“Oh, honey look at this,” she said, thumbing a pottery bowl.
“Get it if you want it.”
“Oh, honey look at this,” she said, thumbing a lace tablecloth.
“Get it if you want it.”
“Oh, honey look at this,” she said, thumbing a twenty by forty photograph of a lighthouse bound to a copper-colored frame. “Well, aren’t you gonna tell me to get it?”
“Hmm.” Harold slid rimless bifocals to the end of his nose. He stepped closer to the photograph, scanning the obvious panoramic intention and architectural interest captured by the photographer, Robert McClintock. Harold outlined with an index finger the dark-blue sky and inhaled the sea-salt danger crashing into the stone-edge cliff. “I’m gonna stay here for a while.”
“It’s a stupid lighthouse.” She yanked the back of his shirt collar. “What’s there to see?”
“I wish you wouldn’t yank me like that.”
From her fanny pack, she brought out a yellow coupon. “Pronto pups are buy one get one free between two and four.” Irritation amplified her voice. “I know that’s the only reason you come.”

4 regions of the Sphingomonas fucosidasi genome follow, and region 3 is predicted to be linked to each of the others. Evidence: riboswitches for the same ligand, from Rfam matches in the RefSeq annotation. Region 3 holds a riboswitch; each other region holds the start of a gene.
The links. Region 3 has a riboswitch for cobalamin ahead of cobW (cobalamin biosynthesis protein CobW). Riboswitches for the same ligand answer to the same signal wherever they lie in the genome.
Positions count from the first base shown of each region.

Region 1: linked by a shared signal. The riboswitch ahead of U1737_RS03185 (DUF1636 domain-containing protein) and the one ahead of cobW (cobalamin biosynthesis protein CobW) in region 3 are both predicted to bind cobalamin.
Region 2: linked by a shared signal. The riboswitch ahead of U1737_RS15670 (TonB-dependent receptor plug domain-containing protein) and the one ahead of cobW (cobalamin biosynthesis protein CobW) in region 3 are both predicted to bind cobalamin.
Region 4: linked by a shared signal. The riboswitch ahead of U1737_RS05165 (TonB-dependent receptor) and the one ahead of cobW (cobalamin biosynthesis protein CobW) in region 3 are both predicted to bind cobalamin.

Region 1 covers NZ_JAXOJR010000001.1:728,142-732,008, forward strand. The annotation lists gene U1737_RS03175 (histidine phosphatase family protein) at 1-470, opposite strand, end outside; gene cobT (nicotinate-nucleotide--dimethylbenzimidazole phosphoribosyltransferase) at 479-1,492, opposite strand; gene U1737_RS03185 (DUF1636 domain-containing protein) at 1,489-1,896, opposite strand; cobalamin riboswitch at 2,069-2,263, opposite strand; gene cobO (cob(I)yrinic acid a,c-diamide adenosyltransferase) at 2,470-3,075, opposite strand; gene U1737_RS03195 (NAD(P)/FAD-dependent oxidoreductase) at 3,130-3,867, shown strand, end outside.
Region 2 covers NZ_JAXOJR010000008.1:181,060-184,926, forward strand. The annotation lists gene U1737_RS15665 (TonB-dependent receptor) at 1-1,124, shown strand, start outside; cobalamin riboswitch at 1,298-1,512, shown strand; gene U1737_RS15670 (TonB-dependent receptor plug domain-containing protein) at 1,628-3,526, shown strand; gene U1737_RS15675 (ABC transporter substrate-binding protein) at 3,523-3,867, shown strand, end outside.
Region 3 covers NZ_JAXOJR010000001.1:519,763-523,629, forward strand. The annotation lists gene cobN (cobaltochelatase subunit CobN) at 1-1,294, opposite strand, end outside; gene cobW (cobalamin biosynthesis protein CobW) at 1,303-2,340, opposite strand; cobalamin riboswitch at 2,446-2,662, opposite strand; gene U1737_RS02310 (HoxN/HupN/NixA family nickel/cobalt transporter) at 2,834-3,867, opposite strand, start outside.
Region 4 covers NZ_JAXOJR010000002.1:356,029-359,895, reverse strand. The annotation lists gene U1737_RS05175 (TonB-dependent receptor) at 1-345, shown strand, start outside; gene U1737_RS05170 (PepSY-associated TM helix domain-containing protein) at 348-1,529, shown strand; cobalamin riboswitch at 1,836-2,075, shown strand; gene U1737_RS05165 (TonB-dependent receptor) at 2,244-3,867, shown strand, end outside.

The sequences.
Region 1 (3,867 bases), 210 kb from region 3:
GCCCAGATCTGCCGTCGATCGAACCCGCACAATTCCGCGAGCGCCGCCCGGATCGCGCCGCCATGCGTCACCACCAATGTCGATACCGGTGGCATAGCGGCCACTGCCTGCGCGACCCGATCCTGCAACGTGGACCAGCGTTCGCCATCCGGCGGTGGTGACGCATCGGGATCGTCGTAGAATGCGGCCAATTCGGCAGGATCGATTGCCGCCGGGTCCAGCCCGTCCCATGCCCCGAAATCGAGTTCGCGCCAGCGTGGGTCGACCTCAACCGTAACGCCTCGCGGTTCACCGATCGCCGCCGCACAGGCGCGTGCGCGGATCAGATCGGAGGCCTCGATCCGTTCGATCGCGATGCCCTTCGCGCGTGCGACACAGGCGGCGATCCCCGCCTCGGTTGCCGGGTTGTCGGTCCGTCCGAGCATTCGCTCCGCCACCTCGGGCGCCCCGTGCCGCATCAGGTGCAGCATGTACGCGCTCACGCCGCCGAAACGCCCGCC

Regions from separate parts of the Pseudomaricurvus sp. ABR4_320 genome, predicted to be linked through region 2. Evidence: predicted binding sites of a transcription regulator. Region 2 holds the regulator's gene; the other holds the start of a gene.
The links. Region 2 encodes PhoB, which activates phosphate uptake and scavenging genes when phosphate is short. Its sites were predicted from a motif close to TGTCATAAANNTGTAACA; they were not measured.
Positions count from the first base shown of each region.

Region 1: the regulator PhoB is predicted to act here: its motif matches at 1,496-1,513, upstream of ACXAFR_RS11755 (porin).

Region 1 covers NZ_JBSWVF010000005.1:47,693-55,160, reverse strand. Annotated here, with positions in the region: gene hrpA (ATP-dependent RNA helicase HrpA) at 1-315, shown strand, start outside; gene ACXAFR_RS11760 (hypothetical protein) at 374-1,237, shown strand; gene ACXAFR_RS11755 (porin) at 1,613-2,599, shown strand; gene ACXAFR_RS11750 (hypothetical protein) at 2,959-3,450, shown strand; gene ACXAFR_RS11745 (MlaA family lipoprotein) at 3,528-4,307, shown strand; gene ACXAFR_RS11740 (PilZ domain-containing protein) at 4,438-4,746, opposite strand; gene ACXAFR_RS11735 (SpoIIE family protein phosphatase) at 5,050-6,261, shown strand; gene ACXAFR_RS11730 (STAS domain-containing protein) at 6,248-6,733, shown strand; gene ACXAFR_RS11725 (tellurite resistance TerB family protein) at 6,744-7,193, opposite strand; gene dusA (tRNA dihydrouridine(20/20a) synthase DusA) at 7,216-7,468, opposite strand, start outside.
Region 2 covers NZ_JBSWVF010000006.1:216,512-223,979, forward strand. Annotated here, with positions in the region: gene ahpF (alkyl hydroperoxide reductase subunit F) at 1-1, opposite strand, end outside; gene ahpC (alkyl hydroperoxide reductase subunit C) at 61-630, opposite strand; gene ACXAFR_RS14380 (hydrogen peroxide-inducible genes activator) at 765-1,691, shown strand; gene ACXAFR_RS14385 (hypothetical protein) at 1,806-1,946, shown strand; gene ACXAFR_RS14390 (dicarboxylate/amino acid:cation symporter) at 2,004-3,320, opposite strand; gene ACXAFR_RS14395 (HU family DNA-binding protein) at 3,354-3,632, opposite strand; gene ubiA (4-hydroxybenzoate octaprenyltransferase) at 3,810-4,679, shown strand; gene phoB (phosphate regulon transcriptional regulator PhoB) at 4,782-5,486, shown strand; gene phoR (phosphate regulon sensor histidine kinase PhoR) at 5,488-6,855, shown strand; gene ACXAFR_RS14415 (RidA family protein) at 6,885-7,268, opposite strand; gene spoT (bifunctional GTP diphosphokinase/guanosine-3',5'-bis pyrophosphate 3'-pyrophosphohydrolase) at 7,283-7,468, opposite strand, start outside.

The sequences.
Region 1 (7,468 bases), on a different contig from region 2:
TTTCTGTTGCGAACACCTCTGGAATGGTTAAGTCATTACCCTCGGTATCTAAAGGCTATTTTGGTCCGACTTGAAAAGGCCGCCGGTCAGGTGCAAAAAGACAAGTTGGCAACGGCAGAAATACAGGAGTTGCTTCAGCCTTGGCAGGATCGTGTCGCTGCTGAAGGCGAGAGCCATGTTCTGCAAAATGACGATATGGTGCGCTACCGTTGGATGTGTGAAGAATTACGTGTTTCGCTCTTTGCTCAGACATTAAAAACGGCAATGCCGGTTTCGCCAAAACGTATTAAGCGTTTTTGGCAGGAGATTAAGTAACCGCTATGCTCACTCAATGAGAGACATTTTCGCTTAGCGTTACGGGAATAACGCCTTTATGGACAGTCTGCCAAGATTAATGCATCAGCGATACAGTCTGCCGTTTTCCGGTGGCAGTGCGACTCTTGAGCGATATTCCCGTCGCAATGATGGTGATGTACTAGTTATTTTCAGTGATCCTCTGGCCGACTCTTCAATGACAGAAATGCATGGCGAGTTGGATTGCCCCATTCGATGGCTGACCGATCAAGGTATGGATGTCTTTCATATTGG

Harold glanced at his wristwatch, a black Timex, a Christmas gift from Holly in 2004. “It’s not even one-thirty. All I want is a minute or two.”
“These craft people are built to talk you into buying stuff you don’t need.”
“I’m simply observing.” He blew on the lighthouse door. “You can leave or stay but I’m not moving.”
“I guess I can go look at those silly, overpriced Adirondack chairs.”
“Get it if you want it.”
“Don’t be coy, Harold. It doesn’t suit you.” She huffed and walked away.
Harold didn’t care if people thought he was making out with an old lighthouse. He was, in fact, infatuated.
“Took that one with a Canon D-20,” a low voice whispered from behind. “They even let me go down by the rocks to take it and there ain’t one bit of Photoshop on it either. That’s the way God intended the day to look.”
“Is it the Split Rock lighthouse?”
“Indeed it is.”
“How much you’ve missed.”
“You must be Robert McClintock.”
“Thousand words or not, some pictures exist beyond language.”
“How much you asking?”
Robert pointed to a clearly visible sign taped to the bottom of the photograph: $350.00. No refunds. Checks accepted with proper ID. Preference to cash.
“Any without a frame?”
“Sorry. Archival integrity still matters to me.”
Harold turned and searched the grounds for Hannah, who was nowhere close to the Adirondack chairs. Nor was she among the small crowd gathered around a group of ponytail pan flute players playing pan flutes.
“Hold onto it for me, okay. I will be back.”